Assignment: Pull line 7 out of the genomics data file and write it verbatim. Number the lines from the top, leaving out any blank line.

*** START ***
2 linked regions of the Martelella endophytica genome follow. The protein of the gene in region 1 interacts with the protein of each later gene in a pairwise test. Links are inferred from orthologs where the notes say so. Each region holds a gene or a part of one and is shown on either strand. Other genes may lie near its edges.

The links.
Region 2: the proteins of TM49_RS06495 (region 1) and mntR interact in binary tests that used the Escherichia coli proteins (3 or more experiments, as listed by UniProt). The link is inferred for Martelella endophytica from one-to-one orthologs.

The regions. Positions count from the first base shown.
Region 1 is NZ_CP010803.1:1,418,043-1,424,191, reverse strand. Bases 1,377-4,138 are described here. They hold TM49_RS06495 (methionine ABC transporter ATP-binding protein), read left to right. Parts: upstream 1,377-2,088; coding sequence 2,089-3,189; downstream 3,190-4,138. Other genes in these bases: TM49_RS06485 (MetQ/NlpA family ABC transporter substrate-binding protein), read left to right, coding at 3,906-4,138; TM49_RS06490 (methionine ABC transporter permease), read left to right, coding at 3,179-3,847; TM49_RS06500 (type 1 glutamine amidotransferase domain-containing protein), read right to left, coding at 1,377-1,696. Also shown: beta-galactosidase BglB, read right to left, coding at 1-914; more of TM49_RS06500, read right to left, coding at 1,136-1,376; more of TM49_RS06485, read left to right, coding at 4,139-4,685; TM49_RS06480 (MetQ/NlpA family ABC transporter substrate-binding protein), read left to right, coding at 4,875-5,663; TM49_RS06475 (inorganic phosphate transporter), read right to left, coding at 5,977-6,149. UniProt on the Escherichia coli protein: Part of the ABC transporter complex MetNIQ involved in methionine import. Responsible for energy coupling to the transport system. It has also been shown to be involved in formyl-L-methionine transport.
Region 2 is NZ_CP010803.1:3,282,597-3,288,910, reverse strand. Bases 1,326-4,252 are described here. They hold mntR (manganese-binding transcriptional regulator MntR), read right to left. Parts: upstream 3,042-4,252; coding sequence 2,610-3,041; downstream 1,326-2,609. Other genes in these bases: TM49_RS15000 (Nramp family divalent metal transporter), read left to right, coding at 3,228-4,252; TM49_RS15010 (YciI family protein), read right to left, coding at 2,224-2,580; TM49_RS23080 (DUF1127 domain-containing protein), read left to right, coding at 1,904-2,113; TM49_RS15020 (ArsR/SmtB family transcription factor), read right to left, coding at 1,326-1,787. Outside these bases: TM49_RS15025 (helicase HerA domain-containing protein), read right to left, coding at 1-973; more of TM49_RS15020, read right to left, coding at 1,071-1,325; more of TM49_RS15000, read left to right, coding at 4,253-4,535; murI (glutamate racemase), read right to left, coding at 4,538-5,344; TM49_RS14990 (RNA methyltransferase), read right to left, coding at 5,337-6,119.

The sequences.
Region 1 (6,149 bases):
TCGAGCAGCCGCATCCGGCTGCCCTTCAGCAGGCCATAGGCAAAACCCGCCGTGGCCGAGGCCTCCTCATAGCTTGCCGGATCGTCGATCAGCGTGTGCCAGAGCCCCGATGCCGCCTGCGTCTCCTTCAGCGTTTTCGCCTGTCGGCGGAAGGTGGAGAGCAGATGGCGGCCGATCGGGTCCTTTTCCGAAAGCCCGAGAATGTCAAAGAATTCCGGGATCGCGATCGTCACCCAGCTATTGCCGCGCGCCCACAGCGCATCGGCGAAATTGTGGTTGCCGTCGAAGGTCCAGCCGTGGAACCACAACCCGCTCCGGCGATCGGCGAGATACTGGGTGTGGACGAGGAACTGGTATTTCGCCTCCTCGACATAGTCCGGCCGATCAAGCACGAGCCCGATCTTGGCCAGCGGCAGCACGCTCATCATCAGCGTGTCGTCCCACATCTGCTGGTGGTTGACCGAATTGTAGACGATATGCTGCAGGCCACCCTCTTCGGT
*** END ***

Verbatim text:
The sequences.